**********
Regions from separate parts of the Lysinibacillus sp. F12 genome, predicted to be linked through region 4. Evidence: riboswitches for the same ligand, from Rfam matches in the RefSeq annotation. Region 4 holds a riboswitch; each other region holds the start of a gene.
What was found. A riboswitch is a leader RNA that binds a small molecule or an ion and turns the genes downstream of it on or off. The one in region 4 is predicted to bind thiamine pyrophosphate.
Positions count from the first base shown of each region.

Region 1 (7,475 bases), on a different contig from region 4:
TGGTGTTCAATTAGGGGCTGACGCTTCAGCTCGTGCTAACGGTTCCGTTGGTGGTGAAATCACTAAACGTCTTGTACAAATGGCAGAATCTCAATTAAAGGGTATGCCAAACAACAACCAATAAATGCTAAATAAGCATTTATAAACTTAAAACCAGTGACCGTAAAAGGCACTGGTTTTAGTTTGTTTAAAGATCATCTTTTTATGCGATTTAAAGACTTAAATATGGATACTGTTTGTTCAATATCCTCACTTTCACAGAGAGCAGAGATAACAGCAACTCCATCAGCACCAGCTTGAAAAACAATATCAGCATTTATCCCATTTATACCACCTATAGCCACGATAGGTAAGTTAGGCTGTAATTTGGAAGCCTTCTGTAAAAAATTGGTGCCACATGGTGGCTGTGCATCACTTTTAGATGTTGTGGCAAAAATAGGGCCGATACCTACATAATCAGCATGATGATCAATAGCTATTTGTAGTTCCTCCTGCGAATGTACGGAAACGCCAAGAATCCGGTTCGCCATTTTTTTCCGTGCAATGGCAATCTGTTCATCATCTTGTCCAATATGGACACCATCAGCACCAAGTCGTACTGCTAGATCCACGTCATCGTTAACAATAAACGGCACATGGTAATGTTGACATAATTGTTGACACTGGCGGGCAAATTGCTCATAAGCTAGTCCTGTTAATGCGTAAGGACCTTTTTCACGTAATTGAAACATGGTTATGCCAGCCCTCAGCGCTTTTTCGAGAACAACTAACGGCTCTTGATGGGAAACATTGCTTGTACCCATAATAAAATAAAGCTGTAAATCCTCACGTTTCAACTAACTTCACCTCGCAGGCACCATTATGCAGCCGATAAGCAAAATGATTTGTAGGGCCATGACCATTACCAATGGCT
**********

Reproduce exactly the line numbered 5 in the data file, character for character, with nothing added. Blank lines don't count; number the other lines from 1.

TGGTGTTCAATTAGGGGCTGACGCTTCAGCTCGTGCTAACGGTTCCGTTGGTGGTGAAATCACTAAACGTCTTGTACAAATGGCAGAATCTCAATTAAAGGGTATGCCAAACAACAACCAATAAATGCTAAATAAGCATTTATAAACTTAAAACCAGTGACCGTAAAAGGCACTGGTTTTAGTTTGTTTAAAGATCATCTTTTTATGCGATTTAAAGACTTAAATATGGATACTGTTTGTTCAATATCCTCACTTTCACAGAGAGCAGAGATAACAGCAACTCCATCAGCACCAGCTTGAAAAACAATATCAGCATTTATCCCATTTATACCACCTATAGCCACGATAGGTAAGTTAGGCTGTAATTTGGAAGCCTTCTGTAAAAAATTGGTGCCACATGGTGGCTGTGCATCACTTTTAGATGTTGTGGCAAAAATAGGGCCGATACCTACATAATCAGCATGATGATCAATAGCTATTTGTAGTTCCTCCTGCGAATGTACGGAAACGCCAAGAATCCGGTTCGCCATTTTTTTCCGTGCAATGGCAATCTGTTCATCATCTTGTCCAATATGGACACCATCAGCACCAAGTCGTACTGCTAGATCCACGTCATCGTTAACAATAAACGGCACATGGTAATGTTGACATAATTGTTGACACTGGCGGGCAAATTGCTCATAAGCTAGTCCTGTTAATGCGTAAGGACCTTTTTCACGTAATTGAAACATGGTTATGCCAGCCCTCAGCGCTTTTTCGAGAACAACTAACGGCTCTTGATGGGAAACATTGCTTGTACCCATAATAAAATAAAGCTGTAAATCCTCACGTTTCAACTAACTTCACCTCGCAGGCACCATTATGCAGCCGATAAGCAAAATGATTTGTAGGGCCATGACCATTACCAATGGCT